Microsoft’s new lightweight prototype display comes with trade-offs.
Recently, a group of industry and academic researchers met at the SCIEN Workshop on Augmented and Mixed Reality to discuss the future of virtual and mixed reality (VR/MR). Undoubtedly, people would like to experience VR/MR on lightweight devices while maintaining precision of human vision.
Microsoft had introduced the concept of mixed reality with Hololens. It is an untethered device that responds to hand gestures. The HoloLens display is basically a set of transparent screens placed just in front of the eyes. Each eyepiece or screen lets light through and also shows digital content the way a monitor does. Each screen shows a slightly different image to create a stereoscopic illusion like 3D glasses do at 3D movies.
In a new publication to be presented at Sigggraph 2017, Microsoft’s Andrew Maimone, Andreas Georgio, and Joel Kollin discuss how digital holography can be used to build near-eye displays for virtual and mixed (or augmented) reality. What’s described in the paper are “novel designs for virtual and augmented reality near-eye displays based on phase-only holographic projection.”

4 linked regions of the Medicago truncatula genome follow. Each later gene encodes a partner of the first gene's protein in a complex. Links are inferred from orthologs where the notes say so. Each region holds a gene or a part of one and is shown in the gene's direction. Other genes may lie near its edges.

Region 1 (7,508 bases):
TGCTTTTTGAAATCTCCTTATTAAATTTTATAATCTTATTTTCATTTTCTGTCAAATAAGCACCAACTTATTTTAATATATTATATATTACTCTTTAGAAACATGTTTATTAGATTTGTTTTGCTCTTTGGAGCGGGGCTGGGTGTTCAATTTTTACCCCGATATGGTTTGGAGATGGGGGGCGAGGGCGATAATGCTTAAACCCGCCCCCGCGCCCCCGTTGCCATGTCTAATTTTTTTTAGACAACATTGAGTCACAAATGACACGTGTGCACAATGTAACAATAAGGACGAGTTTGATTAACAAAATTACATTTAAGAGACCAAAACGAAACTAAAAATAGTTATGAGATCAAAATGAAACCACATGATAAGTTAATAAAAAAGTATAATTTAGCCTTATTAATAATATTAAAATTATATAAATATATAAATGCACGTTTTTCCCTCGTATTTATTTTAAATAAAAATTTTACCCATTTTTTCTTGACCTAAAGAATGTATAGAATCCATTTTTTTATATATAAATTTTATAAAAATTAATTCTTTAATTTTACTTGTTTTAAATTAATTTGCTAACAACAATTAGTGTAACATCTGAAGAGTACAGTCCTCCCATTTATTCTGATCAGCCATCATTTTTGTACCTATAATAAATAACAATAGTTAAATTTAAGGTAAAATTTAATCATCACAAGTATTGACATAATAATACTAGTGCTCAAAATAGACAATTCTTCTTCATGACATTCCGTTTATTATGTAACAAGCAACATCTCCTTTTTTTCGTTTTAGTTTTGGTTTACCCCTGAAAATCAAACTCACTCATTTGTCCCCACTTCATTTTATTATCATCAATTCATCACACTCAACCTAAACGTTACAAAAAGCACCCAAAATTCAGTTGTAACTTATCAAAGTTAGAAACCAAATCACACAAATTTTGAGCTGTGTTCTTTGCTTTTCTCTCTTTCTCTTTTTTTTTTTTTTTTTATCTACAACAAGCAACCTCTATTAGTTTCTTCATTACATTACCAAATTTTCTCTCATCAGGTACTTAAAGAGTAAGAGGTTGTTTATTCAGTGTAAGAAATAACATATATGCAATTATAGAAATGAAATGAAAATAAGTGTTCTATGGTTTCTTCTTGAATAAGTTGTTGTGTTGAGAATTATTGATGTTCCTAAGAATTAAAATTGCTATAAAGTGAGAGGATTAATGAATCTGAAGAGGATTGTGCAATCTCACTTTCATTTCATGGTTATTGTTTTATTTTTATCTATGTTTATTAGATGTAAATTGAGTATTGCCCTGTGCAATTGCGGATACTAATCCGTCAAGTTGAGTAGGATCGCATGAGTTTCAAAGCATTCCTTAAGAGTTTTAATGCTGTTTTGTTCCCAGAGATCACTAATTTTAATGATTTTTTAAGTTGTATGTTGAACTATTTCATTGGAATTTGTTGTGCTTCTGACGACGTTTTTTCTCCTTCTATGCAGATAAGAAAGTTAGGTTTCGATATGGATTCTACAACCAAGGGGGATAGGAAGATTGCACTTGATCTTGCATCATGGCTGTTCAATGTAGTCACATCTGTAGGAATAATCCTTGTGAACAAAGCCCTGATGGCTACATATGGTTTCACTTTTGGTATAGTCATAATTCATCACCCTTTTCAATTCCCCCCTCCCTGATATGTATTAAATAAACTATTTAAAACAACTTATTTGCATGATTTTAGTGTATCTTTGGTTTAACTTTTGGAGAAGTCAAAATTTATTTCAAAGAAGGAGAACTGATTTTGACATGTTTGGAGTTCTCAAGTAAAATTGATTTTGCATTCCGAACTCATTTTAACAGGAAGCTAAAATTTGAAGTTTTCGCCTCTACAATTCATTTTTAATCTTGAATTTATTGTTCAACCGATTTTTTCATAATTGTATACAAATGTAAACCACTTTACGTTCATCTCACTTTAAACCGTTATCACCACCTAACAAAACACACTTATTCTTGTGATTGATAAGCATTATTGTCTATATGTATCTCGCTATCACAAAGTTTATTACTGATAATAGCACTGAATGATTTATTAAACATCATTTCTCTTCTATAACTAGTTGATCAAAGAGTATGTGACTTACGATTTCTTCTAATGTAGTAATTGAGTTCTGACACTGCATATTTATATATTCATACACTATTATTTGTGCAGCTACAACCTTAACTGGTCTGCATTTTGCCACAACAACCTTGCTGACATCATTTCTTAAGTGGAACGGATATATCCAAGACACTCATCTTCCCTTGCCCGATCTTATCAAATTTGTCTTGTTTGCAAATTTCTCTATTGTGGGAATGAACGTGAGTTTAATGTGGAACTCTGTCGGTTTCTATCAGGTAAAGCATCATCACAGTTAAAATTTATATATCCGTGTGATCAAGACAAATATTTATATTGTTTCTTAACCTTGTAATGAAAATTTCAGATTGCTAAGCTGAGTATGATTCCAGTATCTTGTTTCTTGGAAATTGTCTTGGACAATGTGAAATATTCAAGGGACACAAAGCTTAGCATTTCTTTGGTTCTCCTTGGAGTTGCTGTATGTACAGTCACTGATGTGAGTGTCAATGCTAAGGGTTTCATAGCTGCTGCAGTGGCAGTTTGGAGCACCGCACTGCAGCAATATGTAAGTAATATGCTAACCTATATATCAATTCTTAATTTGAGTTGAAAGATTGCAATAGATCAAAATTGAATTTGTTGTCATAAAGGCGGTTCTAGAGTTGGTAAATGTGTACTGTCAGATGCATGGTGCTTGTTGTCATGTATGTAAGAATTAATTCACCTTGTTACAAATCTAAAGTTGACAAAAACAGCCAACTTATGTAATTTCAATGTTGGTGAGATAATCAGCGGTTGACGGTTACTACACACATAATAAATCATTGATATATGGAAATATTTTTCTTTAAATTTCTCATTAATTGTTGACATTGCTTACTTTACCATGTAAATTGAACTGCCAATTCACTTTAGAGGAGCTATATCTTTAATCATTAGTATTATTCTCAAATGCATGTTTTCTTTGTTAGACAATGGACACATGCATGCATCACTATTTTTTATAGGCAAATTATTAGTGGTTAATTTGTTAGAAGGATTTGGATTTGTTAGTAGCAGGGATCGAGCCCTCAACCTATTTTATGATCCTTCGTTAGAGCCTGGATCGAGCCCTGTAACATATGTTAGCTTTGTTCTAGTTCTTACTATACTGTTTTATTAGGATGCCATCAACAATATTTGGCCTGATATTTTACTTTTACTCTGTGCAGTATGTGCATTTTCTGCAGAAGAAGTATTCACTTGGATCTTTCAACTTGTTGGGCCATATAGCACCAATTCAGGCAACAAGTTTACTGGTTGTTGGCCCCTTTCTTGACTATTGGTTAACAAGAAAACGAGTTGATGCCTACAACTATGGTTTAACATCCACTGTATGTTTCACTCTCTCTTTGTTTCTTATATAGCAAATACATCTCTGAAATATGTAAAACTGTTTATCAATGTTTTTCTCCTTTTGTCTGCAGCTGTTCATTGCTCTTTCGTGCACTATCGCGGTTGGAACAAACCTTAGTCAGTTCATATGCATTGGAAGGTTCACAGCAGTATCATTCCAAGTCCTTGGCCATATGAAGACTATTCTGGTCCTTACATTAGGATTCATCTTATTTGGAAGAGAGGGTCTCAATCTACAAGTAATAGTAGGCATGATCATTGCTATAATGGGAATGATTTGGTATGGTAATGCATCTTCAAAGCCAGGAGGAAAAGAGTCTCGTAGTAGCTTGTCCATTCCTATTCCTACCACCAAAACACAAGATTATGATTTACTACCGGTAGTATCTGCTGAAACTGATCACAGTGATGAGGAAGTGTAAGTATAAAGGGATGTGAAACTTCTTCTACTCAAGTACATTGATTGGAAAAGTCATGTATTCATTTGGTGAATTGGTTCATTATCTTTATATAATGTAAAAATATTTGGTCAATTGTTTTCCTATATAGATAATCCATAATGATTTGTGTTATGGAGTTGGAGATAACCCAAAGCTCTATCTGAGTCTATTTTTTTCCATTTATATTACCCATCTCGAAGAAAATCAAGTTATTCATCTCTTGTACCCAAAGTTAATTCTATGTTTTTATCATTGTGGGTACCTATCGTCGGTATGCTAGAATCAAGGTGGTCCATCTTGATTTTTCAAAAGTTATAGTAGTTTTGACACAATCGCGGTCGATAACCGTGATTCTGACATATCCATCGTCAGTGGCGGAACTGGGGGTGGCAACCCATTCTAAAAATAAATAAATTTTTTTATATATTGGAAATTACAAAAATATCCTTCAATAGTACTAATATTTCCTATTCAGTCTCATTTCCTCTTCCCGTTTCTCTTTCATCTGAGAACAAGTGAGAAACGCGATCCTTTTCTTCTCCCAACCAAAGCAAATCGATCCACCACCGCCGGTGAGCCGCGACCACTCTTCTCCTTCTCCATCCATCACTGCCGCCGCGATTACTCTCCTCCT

The researchers’ methodology is “built on the principles of Fresnel holography and double phase amplitude encoding with additional hardware, phase correction factors, and spatial light modulator encodings to achieve full color, high contrast and low noise holograms with high resolution and true per-pixel focal control.”
The Microsoft Research Team has revealed a prototype display in a sunglasses-like form factor with an 80° horizontal field of view. The display uses a thin and highly transparent holographic optical element as a combiner, cut in the shape of an eyeglass lens, allowing an optical see-through capability.
Balancing the trade-off between the field of view and device form factor still remains a stumbling block to building near-eye displays.
This augmented reality headset prototype can be called an advancement over HoloLens in terms of form factor. But a trade-off lies in performance. This prototype is only capable of flat, monoscopic images and requires a hitched robust external processor to run.
What do we think?
This is a research project; odds are Microsoft hardware will not put it into production, but it does show where Microsoft’s interests are, and that they are doing some leading edge research work. The paper came out a few weeks after Facebook indicated it was working on AR glasses. Apple has also expressed strong interest in developing AR technology, as have many others. The research team from Microsoft will be discussing this project at a panel at this year’s Siggraph convention in Los Angeles, July 30-August 3.